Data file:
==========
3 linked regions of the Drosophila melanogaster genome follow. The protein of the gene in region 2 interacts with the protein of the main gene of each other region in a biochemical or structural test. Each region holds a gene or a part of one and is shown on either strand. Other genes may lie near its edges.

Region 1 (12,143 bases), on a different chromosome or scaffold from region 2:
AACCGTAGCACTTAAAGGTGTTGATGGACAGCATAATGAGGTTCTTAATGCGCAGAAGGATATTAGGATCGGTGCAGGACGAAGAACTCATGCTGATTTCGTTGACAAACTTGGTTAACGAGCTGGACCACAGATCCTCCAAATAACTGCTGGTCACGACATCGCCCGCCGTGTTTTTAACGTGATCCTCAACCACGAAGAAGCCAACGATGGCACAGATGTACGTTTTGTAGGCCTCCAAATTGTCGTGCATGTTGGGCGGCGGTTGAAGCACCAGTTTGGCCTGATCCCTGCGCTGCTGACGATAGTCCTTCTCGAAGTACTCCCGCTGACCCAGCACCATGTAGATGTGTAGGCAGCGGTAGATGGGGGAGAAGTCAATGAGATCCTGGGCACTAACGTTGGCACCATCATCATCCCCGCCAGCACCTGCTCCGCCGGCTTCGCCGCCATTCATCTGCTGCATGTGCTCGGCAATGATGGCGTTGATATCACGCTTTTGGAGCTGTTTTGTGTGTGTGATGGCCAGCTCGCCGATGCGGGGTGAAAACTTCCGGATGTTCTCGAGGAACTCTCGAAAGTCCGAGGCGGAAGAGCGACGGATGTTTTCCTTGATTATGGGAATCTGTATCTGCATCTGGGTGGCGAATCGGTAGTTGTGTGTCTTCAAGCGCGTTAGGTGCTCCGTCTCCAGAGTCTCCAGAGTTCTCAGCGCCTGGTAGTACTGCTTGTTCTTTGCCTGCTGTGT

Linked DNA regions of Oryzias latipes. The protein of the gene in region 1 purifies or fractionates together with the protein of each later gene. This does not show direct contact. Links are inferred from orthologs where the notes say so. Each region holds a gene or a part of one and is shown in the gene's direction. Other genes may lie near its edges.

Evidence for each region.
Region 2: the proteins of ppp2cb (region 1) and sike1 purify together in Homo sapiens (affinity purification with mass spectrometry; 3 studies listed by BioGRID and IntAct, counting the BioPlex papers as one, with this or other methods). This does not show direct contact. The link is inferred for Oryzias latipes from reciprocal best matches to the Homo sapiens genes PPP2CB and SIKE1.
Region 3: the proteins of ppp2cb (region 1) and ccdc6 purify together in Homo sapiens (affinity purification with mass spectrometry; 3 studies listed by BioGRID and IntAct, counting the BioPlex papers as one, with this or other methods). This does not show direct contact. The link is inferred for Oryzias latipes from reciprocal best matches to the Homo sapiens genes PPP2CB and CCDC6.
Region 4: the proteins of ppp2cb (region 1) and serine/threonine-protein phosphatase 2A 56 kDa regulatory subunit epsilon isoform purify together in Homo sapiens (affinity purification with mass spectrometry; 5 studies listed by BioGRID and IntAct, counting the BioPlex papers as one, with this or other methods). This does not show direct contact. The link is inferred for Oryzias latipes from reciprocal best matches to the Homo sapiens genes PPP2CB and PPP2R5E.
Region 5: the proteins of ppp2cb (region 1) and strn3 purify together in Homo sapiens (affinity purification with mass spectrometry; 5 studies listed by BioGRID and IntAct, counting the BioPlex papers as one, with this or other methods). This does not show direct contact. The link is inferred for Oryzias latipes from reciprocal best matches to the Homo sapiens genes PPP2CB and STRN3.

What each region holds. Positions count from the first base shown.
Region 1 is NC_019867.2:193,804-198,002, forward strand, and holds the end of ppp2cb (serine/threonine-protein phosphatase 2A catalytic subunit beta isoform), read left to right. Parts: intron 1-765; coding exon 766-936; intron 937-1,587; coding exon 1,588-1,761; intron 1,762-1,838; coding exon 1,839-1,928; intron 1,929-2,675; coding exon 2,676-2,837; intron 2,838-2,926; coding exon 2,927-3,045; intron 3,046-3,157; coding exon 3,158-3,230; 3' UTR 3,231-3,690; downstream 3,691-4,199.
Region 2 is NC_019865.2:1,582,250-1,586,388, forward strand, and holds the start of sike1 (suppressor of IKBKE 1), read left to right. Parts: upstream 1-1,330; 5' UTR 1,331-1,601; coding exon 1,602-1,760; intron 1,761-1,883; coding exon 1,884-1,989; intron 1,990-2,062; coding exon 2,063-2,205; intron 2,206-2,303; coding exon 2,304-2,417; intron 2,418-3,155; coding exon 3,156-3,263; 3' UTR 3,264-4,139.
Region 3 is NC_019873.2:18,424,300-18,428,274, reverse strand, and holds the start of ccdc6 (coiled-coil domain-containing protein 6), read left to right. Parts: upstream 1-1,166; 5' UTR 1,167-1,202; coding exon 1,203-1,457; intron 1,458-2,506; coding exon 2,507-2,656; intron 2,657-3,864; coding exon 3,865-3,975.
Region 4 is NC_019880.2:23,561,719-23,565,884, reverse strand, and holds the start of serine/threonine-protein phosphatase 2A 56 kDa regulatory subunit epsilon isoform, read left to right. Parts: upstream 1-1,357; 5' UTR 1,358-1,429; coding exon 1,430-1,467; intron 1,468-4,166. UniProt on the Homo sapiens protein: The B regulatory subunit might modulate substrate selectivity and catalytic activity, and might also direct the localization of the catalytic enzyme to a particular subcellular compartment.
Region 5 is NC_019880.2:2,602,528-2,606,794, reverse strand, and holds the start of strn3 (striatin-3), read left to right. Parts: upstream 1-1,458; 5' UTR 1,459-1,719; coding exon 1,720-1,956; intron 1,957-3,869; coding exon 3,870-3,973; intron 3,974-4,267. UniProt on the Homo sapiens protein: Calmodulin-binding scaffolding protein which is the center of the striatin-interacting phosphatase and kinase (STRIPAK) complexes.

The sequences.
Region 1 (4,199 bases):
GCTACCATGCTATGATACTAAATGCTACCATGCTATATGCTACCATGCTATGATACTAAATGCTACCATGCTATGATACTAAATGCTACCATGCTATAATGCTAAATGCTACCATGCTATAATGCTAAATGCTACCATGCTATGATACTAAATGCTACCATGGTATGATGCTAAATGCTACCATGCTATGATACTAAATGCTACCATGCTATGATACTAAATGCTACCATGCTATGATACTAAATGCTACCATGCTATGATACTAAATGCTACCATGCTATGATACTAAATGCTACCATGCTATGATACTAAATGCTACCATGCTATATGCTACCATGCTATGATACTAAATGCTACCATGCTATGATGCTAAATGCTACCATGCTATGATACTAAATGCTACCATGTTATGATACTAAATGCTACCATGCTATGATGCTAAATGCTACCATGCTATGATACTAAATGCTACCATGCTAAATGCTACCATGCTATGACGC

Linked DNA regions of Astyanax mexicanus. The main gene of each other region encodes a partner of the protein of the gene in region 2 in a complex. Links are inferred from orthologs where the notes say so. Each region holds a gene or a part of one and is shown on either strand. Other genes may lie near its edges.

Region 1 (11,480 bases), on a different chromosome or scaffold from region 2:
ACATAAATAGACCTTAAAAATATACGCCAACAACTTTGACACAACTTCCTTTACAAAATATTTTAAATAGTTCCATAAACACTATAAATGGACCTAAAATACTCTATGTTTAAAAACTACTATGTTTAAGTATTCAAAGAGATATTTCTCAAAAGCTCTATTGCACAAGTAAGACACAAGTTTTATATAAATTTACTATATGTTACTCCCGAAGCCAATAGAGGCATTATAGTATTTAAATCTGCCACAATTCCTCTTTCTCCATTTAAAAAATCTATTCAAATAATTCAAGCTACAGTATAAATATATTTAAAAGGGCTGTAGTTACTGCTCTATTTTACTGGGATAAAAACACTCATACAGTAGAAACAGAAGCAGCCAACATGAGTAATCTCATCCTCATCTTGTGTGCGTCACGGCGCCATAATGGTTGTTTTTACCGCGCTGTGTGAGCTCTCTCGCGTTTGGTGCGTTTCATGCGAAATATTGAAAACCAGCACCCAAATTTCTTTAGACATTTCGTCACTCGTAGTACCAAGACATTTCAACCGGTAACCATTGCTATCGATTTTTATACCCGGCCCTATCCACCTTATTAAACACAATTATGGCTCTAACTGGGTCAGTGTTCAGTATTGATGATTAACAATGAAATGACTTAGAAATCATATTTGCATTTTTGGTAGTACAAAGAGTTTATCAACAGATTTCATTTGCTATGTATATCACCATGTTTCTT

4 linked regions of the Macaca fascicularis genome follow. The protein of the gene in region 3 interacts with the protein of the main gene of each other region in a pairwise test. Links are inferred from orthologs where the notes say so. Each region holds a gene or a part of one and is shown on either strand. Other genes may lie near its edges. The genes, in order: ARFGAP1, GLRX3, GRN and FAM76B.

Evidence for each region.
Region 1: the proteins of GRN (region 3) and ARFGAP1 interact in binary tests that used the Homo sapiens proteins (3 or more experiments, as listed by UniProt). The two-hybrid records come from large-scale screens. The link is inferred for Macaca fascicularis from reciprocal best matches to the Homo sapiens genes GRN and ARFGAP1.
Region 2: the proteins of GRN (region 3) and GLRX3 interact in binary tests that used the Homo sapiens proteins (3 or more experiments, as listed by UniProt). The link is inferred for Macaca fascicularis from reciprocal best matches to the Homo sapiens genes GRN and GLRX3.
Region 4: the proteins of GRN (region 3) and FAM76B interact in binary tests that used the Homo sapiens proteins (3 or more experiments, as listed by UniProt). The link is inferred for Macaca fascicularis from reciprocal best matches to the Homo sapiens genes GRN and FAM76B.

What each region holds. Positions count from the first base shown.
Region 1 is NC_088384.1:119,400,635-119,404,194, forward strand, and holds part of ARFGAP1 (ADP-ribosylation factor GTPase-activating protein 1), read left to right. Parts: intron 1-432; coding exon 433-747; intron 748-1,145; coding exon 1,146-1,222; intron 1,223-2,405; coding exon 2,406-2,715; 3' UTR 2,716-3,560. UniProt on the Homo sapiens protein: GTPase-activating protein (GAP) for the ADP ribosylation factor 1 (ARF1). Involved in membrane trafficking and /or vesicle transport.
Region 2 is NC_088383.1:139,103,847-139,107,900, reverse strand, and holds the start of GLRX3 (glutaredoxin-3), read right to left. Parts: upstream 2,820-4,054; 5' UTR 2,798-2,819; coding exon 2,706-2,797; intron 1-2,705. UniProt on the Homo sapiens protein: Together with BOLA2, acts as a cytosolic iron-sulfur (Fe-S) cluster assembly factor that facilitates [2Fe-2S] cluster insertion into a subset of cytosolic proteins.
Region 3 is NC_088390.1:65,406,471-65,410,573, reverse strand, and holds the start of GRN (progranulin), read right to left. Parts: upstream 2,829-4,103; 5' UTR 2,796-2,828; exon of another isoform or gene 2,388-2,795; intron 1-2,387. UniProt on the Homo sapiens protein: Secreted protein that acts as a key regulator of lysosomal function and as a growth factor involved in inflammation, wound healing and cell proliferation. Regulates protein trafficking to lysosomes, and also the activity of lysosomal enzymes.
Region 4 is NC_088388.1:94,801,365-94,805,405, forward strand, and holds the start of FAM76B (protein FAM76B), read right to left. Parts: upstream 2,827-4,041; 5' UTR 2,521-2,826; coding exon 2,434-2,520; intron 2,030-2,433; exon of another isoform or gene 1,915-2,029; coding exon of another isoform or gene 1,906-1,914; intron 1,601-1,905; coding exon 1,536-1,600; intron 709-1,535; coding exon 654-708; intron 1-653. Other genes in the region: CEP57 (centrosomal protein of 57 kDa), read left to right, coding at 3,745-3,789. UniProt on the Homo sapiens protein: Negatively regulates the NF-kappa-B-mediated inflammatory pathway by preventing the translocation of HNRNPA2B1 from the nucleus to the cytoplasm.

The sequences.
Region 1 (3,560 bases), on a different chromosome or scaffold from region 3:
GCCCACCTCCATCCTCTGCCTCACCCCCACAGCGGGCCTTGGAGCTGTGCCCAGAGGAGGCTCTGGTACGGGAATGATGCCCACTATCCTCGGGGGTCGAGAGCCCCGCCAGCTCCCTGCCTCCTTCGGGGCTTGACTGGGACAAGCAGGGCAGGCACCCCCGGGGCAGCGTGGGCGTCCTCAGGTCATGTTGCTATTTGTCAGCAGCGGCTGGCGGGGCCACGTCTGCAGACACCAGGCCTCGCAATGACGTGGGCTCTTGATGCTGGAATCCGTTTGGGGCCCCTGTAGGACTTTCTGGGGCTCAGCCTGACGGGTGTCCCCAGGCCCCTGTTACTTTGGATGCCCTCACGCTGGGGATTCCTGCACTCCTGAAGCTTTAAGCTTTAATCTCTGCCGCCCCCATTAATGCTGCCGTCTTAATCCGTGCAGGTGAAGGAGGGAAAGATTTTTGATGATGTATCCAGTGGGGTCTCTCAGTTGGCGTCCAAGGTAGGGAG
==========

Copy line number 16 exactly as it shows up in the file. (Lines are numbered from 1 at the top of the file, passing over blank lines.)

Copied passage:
The sequences.